"It's not just Mortlake, it's outlying areas and rural areas covered in that northern part of the shire - it'll bring together under the one roof a lot of the podiatry, dental and those sorts of things.
"So for people having to travel to Warrnambool to receive those services it would be great to get that in there. We need about $7 million because it's not a refurbishment - it's a complete renewal.
"Finally we want the re-introduction of the Cattle Underpass Scheme. It's very relevant to the dairy farmers who buy an adjacent block and safety is the main issue when the days are getting shorter and a lot of the farmers need to bring their stock in at the close of day just to get them off the roads.
"Moyne Shire puts $50,000 a year towards these projects and it would be good if that could be re-instated because the cost of these projects is just going up each year.
"It would be good if the government could recognise this as an important safety element in rural communities to get stock going under the roads not across."
Corangamite Shire Council mayor Ruth Gstrein said she wanted to see funds to upgrade the NBN, arterial roads, VLocity trains and the Camperdown Production Precinct.
"The theme is connectivity," Cr Gstrein said.
"For example, NBN upgrades in Port Campbell where businesses are talking about the internet getting knocked out and not being able to process sales and therefore losing them. We need to have reliable internet access.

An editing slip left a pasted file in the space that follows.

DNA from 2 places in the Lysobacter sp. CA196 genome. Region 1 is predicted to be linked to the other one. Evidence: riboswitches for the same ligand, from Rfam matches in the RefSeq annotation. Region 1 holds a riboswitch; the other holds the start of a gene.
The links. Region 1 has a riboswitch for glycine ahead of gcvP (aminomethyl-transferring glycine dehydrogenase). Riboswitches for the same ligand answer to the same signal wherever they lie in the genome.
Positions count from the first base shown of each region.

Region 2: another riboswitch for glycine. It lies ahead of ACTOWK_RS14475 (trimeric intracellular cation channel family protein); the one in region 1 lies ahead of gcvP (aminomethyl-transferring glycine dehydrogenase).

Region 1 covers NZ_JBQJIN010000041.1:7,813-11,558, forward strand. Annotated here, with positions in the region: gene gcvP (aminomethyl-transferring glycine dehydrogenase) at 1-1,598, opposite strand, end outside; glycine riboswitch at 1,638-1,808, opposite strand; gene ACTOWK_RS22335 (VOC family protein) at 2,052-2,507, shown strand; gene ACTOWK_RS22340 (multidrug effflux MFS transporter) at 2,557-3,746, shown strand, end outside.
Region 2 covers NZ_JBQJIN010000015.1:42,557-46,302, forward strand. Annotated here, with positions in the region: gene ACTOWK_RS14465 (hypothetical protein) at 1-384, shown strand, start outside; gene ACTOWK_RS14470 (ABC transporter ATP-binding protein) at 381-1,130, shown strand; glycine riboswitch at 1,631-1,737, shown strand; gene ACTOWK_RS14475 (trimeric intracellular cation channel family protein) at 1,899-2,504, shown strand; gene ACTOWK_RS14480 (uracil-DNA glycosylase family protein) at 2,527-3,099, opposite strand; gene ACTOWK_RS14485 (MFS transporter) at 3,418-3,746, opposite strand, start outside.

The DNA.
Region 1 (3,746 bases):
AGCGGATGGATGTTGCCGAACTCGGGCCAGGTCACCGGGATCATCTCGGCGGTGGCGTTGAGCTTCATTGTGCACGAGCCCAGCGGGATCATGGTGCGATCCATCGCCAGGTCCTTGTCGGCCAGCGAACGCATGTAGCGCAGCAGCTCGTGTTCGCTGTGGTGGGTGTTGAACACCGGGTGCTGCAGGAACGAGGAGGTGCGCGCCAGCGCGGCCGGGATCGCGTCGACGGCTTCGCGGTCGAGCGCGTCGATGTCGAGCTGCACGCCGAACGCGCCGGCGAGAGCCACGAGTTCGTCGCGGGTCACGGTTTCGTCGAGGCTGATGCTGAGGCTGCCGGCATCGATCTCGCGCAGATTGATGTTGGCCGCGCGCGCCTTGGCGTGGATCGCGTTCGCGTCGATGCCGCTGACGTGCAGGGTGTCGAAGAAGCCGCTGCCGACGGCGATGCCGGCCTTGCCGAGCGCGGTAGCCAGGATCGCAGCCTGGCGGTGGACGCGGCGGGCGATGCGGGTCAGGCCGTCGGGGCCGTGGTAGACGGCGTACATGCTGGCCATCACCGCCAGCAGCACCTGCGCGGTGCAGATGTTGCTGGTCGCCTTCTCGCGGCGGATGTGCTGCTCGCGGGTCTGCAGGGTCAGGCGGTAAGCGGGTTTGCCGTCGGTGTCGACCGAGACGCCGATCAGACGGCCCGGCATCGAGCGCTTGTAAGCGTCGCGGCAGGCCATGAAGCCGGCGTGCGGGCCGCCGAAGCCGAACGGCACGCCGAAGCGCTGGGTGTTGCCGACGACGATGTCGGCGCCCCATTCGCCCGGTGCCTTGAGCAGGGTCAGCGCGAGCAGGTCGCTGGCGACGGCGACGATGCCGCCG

"We're also really advocating for the arterial road network, so ideally a new arterial road program. Councils right across south-west Victoria have all identified an arterial road which has a tremendous amount of traffic on it, and for Corangamite Shire it's Darlington Road.
"We're looking at about an $8 million spend to widen that because it's a major north-south road that carries a lot of traffic on it.
"We've already received $30 million towards roads but we're looking at the 10 year plan and looking for more support for Cobden-Warrnambool Road.
"The other connectivity project is we think we're pretty close to getting a train rail service to Melbourne which is fantastic but not only do we need service but we need decent stock.
"We need some VLocity trains to make that trip shorter and more comfortable - something that has WiFi, connectivity, just things that make residents' lives easier, safer and more accessible.
"As for a couple of local projects, we have the Camperdown Production Precinct where there's already a new factory about to open down there and planning permission being granted for another factory. The issue we have is limitations on effluent treatment as well as others like getting natural gas out there and power.
"That's another $30 million project and we don't expect one level of government to fund it on their own - council and private enterprise will need to contribute and hopefully federal as well as the state.
"If we want to see new industry in Camperdown and Corangamite shire, that industrial land is there - it's ready to go. It just needs enabling infrastructure to make it happen.
"We'll be watching the state budget very closely."